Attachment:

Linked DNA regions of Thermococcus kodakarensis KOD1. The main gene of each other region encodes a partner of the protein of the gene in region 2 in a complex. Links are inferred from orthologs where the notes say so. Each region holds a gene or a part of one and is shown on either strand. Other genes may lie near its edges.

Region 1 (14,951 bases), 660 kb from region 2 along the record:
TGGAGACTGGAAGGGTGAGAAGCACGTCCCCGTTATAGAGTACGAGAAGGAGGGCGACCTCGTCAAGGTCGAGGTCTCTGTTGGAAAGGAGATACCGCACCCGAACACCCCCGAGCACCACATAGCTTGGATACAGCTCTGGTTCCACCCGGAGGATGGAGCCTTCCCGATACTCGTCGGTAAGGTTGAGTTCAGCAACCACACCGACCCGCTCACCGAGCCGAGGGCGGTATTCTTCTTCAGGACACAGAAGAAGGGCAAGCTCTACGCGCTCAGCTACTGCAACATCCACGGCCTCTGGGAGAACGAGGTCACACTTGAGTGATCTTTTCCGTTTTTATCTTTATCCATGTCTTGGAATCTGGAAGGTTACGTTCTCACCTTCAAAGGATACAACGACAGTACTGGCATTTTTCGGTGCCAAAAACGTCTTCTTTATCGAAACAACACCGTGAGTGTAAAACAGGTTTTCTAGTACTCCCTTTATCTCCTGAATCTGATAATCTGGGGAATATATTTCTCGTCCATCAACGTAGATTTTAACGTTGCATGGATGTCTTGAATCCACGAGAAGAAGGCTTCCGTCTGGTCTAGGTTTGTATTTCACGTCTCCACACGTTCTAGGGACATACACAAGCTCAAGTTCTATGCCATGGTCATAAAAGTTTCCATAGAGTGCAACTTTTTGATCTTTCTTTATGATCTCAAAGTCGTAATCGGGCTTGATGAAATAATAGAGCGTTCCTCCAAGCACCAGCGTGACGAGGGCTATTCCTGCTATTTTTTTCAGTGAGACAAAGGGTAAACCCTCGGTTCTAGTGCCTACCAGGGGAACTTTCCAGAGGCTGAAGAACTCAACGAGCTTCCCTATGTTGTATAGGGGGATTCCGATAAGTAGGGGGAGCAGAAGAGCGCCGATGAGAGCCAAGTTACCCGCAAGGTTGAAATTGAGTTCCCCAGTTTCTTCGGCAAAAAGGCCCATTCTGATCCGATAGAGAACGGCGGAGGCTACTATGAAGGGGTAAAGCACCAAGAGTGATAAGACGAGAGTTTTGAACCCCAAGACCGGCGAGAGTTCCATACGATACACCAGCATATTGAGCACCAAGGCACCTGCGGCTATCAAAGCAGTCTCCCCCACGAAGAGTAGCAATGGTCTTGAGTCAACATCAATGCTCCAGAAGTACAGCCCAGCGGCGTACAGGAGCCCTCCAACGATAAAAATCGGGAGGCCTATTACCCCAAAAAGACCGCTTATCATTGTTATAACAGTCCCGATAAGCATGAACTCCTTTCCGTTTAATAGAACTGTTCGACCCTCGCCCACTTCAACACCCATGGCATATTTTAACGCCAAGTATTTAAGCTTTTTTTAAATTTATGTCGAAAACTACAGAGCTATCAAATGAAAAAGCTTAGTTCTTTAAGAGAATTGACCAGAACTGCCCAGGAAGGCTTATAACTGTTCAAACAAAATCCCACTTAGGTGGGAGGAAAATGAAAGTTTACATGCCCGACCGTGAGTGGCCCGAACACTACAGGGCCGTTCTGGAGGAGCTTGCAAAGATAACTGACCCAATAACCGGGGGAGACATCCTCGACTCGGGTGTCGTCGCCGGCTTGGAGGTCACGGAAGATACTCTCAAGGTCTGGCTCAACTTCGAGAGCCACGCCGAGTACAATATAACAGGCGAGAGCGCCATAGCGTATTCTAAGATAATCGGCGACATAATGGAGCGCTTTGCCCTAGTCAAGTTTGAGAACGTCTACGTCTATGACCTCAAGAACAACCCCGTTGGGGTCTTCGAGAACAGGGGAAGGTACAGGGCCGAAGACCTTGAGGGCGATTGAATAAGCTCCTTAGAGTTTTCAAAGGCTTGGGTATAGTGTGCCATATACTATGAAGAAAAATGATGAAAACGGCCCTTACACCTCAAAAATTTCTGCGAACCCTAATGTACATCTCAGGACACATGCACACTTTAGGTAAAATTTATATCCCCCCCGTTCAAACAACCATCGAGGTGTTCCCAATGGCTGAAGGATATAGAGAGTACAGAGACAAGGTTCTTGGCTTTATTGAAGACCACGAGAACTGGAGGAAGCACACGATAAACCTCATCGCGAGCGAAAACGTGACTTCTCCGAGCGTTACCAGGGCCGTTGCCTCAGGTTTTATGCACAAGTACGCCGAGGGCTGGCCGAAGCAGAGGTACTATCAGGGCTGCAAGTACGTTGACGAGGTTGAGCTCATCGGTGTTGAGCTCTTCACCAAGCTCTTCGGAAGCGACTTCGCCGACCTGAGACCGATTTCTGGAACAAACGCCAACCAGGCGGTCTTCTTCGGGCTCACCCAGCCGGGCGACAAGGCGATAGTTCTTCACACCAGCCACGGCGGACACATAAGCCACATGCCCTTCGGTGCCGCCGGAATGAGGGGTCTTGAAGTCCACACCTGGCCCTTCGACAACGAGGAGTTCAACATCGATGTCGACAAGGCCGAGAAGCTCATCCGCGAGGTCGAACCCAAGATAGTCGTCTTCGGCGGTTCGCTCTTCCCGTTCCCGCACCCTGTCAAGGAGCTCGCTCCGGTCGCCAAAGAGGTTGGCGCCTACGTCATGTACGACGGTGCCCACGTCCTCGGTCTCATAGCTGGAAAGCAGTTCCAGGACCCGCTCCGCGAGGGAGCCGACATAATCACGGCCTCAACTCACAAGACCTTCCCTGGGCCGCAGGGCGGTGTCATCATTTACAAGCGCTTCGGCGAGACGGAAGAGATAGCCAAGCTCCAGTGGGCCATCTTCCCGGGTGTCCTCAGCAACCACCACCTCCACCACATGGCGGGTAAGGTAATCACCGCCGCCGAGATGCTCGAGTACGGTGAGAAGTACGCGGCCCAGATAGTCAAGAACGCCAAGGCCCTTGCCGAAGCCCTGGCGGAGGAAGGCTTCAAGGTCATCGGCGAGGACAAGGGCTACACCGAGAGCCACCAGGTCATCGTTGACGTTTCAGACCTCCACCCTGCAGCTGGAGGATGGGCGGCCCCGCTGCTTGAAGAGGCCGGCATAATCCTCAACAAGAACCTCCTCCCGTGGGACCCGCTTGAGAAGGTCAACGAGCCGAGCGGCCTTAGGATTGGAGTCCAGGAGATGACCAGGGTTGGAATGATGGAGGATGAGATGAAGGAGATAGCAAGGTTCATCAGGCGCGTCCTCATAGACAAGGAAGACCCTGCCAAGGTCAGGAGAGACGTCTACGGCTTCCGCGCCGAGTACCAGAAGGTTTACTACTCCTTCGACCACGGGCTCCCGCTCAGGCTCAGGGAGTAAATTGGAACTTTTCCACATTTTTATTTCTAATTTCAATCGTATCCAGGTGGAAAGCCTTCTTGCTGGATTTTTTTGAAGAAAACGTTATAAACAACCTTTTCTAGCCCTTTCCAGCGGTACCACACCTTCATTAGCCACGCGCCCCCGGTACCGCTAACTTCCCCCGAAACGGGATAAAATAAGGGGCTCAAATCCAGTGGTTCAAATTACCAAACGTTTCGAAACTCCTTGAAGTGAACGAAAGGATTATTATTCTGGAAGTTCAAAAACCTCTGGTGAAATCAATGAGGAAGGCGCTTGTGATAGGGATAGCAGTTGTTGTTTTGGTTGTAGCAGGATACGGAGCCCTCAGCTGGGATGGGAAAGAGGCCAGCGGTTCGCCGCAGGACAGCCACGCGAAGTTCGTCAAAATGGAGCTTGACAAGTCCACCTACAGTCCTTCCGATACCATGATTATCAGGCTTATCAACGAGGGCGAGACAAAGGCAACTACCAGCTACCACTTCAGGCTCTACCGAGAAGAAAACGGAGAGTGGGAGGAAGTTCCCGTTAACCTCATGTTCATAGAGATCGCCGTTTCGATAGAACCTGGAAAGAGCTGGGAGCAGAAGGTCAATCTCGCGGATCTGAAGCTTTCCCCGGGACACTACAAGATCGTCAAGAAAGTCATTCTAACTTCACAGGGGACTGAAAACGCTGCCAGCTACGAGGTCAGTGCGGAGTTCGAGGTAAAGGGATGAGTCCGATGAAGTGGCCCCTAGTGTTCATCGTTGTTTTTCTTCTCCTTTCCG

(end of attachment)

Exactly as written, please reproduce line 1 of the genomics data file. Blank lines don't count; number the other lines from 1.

Linked DNA regions of Thermococcus kodakarensis KOD1. The main gene of each other region encodes a partner of the protein of the gene in region 2 in a complex. Links are inferred from orthologs where the notes say so. Each region holds a gene or a part of one and is shown on either strand. Other genes may lie near its edges.